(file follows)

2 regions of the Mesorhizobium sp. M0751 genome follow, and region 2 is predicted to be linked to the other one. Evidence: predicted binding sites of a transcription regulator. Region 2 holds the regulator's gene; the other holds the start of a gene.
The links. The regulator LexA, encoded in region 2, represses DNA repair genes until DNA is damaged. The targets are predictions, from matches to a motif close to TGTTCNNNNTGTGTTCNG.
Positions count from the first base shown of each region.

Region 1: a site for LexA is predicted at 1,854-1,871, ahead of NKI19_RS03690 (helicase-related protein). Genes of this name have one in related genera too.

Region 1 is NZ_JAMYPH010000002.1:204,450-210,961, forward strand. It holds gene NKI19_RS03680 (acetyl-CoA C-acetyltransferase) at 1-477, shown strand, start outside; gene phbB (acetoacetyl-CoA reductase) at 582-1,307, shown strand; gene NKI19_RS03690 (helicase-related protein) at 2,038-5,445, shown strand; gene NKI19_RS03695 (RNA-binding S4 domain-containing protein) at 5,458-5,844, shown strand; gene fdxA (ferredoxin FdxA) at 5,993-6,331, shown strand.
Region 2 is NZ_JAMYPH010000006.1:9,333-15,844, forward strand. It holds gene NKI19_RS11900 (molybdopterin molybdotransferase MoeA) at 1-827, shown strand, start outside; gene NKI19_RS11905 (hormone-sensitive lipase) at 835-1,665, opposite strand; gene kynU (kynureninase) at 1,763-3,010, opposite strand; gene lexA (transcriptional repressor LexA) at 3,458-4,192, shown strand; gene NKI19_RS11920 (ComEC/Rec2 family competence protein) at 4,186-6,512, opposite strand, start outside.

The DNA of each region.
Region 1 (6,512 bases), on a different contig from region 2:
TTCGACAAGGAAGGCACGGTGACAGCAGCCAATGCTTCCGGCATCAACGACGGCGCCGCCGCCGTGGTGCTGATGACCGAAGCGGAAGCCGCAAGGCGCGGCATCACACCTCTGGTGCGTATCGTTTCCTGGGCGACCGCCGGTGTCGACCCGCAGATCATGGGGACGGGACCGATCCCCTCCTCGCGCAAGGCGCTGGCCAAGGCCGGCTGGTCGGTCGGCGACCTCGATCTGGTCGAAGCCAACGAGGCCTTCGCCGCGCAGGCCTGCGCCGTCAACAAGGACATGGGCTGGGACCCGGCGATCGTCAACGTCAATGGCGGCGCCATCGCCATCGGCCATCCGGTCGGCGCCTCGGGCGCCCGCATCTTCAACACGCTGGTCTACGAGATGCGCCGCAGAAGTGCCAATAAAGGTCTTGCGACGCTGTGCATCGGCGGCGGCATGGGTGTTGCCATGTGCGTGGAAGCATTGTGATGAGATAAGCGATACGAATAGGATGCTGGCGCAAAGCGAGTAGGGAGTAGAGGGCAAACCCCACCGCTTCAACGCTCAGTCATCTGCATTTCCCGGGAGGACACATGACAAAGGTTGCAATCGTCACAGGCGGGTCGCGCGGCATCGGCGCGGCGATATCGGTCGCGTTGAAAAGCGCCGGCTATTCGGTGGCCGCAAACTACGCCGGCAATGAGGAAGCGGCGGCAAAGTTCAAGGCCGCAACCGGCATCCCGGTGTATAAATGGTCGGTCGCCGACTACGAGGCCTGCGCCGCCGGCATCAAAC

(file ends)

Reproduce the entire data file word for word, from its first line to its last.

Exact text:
2 regions of the Mesorhizobium sp. M0751 genome follow, and region 2 is predicted to be linked to the other one. Evidence: predicted binding sites of a transcription regulator. Region 2 holds the regulator's gene; the other holds the start of a gene.
The links. The regulator LexA, encoded in region 2, represses DNA repair genes until DNA is damaged. The targets are predictions, from matches to a motif close to TGTTCNNNNTGTGTTCNG.
Positions count from the first base shown of each region.

Region 1: a site for LexA is predicted at 1,854-1,871, ahead of NKI19_RS03690 (helicase-related protein). Genes of this name have one in related genera too.

Region 1 is NZ_JAMYPH010000002.1:204,450-210,961, forward strand. It holds gene NKI19_RS03680 (acetyl-CoA C-acetyltransferase) at 1-477, shown strand, start outside; gene phbB (acetoacetyl-CoA reductase) at 582-1,307, shown strand; gene NKI19_RS03690 (helicase-related protein) at 2,038-5,445, shown strand; gene NKI19_RS03695 (RNA-binding S4 domain-containing protein) at 5,458-5,844, shown strand; gene fdxA (ferredoxin FdxA) at 5,993-6,331, shown strand.
Region 2 is NZ_JAMYPH010000006.1:9,333-15,844, forward strand. It holds gene NKI19_RS11900 (molybdopterin molybdotransferase MoeA) at 1-827, shown strand, start outside; gene NKI19_RS11905 (hormone-sensitive lipase) at 835-1,665, opposite strand; gene kynU (kynureninase) at 1,763-3,010, opposite strand; gene lexA (transcriptional repressor LexA) at 3,458-4,192, shown strand; gene NKI19_RS11920 (ComEC/Rec2 family competence protein) at 4,186-6,512, opposite strand, start outside.

The DNA of each region.
Region 1 (6,512 bases), on a different contig from region 2:
TTCGACAAGGAAGGCACGGTGACAGCAGCCAATGCTTCCGGCATCAACGACGGCGCCGCCGCCGTGGTGCTGATGACCGAAGCGGAAGCCGCAAGGCGCGGCATCACACCTCTGGTGCGTATCGTTTCCTGGGCGACCGCCGGTGTCGACCCGCAGATCATGGGGACGGGACCGATCCCCTCCTCGCGCAAGGCGCTGGCCAAGGCCGGCTGGTCGGTCGGCGACCTCGATCTGGTCGAAGCCAACGAGGCCTTCGCCGCGCAGGCCTGCGCCGTCAACAAGGACATGGGCTGGGACCCGGCGATCGTCAACGTCAATGGCGGCGCCATCGCCATCGGCCATCCGGTCGGCGCCTCGGGCGCCCGCATCTTCAACACGCTGGTCTACGAGATGCGCCGCAGAAGTGCCAATAAAGGTCTTGCGACGCTGTGCATCGGCGGCGGCATGGGTGTTGCCATGTGCGTGGAAGCATTGTGATGAGATAAGCGATACGAATAGGATGCTGGCGCAAAGCGAGTAGGGAGTAGAGGGCAAACCCCACCGCTTCAACGCTCAGTCATCTGCATTTCCCGGGAGGACACATGACAAAGGTTGCAATCGTCACAGGCGGGTCGCGCGGCATCGGCGCGGCGATATCGGTCGCGTTGAAAAGCGCCGGCTATTCGGTGGCCGCAAACTACGCCGGCAATGAGGAAGCGGCGGCAAAGTTCAAGGCCGCAACCGGCATCCCGGTGTATAAATGGTCGGTCGCCGACTACGAGGCCTGCGCCGCCGGCATCAAAC